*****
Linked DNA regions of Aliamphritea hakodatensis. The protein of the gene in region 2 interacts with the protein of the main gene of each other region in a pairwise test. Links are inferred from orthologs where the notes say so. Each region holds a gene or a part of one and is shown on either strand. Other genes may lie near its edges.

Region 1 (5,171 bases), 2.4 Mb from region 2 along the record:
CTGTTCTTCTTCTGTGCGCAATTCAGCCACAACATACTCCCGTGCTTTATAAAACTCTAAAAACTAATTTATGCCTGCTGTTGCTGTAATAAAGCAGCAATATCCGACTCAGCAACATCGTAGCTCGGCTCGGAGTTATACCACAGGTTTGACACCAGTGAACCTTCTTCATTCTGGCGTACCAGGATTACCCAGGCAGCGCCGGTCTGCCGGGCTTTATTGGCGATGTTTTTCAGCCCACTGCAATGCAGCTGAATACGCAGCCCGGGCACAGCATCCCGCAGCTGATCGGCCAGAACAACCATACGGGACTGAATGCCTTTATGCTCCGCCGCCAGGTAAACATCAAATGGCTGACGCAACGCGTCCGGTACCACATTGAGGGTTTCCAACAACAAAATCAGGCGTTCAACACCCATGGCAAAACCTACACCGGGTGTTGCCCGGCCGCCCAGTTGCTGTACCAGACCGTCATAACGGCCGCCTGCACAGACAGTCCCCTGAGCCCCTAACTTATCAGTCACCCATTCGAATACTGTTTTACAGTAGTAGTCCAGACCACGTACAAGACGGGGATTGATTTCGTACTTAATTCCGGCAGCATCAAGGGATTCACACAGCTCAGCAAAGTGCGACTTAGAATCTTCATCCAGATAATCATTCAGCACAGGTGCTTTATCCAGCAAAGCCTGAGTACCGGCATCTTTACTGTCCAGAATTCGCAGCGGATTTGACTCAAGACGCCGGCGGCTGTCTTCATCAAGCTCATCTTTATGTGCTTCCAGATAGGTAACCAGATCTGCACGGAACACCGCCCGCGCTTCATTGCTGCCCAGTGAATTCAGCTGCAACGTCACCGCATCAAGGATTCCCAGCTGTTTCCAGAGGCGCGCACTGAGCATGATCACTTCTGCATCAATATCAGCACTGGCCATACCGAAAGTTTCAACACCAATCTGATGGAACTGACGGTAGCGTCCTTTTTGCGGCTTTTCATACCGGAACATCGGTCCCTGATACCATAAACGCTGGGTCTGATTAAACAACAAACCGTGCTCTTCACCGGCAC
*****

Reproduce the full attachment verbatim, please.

Linked DNA regions of Aliamphritea hakodatensis. The protein of the gene in region 2 interacts with the protein of the main gene of each other region in a pairwise test. Links are inferred from orthologs where the notes say so. Each region holds a gene or a part of one and is shown on either strand. Other genes may lie near its edges.

Region 1 (5,171 bases), 2.4 Mb from region 2 along the record:
CTGTTCTTCTTCTGTGCGCAATTCAGCCACAACATACTCCCGTGCTTTATAAAACTCTAAAAACTAATTTATGCCTGCTGTTGCTGTAATAAAGCAGCAATATCCGACTCAGCAACATCGTAGCTCGGCTCGGAGTTATACCACAGGTTTGACACCAGTGAACCTTCTTCATTCTGGCGTACCAGGATTACCCAGGCAGCGCCGGTCTGCCGGGCTTTATTGGCGATGTTTTTCAGCCCACTGCAATGCAGCTGAATACGCAGCCCGGGCACAGCATCCCGCAGCTGATCGGCCAGAACAACCATACGGGACTGAATGCCTTTATGCTCCGCCGCCAGGTAAACATCAAATGGCTGACGCAACGCGTCCGGTACCACATTGAGGGTTTCCAACAACAAAATCAGGCGTTCAACACCCATGGCAAAACCTACACCGGGTGTTGCCCGGCCGCCCAGTTGCTGTACCAGACCGTCATAACGGCCGCCTGCACAGACAGTCCCCTGAGCCCCTAACTTATCAGTCACCCATTCGAATACTGTTTTACAGTAGTAGTCCAGACCACGTACAAGACGGGGATTGATTTCGTACTTAATTCCGGCAGCATCAAGGGATTCACACAGCTCAGCAAAGTGCGACTTAGAATCTTCATCCAGATAATCATTCAGCACAGGTGCTTTATCCAGCAAAGCCTGAGTACCGGCATCTTTACTGTCCAGAATTCGCAGCGGATTTGACTCAAGACGCCGGCGGCTGTCTTCATCAAGCTCATCTTTATGTGCTTCCAGATAGGTAACCAGATCTGCACGGAACACCGCCCGCGCTTCATTGCTGCCCAGTGAATTCAGCTGCAACGTCACCGCATCAAGGATTCCCAGCTGTTTCCAGAGGCGCGCACTGAGCATGATCACTTCTGCATCAATATCAGCACTGGCCATACCGAAAGTTTCAACACCAATCTGATGGAACTGACGGTAGCGTCCTTTTTGCGGCTTTTCATACCGGAACATCGGTCCCTGATACCATAAACGCTGGGTCTGATTAAACAACAAACCGTGCTCTTCACCGGCAC